However there is a solution out there. Given their geographical proximity to their ideological soul-mates north of the Great Lakes would it not make sense for the East Coast red states to secede from the Union and join Canada. The new entity could enter into some kind of confederal union with the European Union using a common currency called say the “Loonie Euro”. The residual red states in acknowledgement of their major groupings could be called “Nuevo Dixie”

    • Sue Sykes

      Now I know you’re being facetious! Are you having fun yet? S.

      • I’m having a ball. One thing I must set straight though, Sue. I know you feel I was too hard on American patriotism and flag-wavers, however, there’s a huge difference between flag-waving in an election campaign setting where the symbol is being misused to garner votes and the honoring soldiers who have laid down their lives in any war in any country on this planet. They deserve to have a flag waved for their sacrifice by the citizens of which ever country they fought for. The services that took place yesterday in the US, Britain and wherever else on 11.11 are an imperative.

    • I like your line of thinking, Raymond. I’m not so sure it would float in the US – not even on the east coast! I also like the idea of the “loonie euro”. The national anthem would then have to be a loonie tune.

      But in a more serous vein, I see the accumulation of Democratic states on both coastlines (excluding the southeast Dixie states!) as evidence that those citizens more in contact with the outside world are also inclined to be more liberal and forward thinking. Whether that really washes, I’m not sure. For NYC, the home of business with a capital B, you’d expect would tend to be Republican. But that doesn’t seem to carry enough weight in recent years to tip New Youk State into the Republican camp come presidential election time. The state is also currently governed by a Democratic governor, Andrew Cuomo; NYC is run by 3-time mayor Mike Bloomberg – of Big Business fame – who, according to Wiki, started as a Democrat, but switched to the Republican party to run for mayor in 2001. The he left that party and has been twice reelected as an independent. Party labels don’t seem able to contain the man.(At the latest right now, anyone who might grant me a few minutes of their time to read my blog and the comments will have discovered how well I use Google search functions!)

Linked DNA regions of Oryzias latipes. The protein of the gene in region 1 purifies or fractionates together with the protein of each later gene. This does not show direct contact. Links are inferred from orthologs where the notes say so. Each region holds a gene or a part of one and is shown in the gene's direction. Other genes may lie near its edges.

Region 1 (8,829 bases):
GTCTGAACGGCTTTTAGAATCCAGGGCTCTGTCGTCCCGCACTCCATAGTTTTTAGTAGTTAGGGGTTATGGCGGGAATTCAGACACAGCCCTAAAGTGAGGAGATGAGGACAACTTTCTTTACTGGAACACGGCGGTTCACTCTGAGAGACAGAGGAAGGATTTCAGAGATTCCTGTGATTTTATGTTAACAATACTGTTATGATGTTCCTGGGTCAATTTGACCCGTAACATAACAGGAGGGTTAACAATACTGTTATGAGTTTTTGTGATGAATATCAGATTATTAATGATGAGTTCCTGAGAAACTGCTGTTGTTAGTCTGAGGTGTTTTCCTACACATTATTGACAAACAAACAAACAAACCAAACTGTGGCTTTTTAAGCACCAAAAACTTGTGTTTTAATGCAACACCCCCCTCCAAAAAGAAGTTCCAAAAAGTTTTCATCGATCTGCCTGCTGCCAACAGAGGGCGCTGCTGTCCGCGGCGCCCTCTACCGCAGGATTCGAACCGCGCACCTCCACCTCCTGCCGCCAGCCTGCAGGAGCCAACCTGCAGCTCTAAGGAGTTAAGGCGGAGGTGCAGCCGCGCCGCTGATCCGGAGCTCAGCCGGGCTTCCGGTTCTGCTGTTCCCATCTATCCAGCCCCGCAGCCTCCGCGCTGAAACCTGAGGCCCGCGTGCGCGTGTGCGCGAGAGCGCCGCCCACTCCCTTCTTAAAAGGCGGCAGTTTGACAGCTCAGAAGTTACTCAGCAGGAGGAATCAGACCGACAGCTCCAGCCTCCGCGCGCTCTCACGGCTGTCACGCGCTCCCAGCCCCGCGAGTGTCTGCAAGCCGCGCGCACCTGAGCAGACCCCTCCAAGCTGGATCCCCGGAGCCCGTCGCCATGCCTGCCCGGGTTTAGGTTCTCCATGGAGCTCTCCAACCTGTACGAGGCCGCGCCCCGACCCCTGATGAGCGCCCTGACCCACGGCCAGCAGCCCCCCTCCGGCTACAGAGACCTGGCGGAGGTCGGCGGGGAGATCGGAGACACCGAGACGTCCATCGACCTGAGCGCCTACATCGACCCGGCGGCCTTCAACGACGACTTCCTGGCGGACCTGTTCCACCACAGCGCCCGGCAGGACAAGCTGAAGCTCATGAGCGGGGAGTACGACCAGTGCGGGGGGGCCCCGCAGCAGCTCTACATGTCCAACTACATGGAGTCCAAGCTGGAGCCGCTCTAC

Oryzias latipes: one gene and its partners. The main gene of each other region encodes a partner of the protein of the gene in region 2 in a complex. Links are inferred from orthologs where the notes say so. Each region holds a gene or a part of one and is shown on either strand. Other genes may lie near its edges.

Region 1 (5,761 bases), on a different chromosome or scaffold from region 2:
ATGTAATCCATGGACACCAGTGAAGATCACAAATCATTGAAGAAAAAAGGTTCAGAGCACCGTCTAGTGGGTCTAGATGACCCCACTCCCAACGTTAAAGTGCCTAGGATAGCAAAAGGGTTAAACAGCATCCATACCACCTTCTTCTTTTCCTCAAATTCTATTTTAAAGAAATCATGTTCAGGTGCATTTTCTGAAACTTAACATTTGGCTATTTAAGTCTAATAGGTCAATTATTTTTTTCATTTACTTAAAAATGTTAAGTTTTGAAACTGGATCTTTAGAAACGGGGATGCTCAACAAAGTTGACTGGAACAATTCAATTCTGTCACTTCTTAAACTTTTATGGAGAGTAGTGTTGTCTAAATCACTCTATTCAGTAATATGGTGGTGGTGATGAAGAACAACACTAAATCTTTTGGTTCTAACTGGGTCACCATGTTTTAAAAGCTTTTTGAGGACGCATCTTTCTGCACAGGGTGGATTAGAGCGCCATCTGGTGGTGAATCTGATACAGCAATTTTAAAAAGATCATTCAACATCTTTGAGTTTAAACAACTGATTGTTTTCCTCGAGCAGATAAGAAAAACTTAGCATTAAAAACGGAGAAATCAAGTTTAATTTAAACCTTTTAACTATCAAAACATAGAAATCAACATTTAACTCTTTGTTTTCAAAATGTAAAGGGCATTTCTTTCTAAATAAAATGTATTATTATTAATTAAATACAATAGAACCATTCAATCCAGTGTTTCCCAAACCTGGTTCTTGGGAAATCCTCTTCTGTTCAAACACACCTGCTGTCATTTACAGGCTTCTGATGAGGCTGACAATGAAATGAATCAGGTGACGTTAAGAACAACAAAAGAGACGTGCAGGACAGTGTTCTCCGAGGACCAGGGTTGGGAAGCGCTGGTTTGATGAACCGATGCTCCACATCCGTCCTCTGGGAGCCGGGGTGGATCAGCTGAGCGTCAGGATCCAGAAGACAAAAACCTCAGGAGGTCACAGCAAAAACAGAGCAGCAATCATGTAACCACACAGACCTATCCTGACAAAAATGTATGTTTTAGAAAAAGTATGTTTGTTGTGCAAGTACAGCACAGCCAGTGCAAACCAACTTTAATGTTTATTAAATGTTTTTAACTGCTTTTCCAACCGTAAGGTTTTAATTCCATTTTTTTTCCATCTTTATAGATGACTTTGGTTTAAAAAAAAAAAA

Another comment on political party/philosphy labels: It disturbs me that anyone with any opinions slightly to the left of the American Democratic Party are decried as Socialists, or even Communists. I wish those souls would also learn to use Google search and take a minute to look up what those terms actually mean.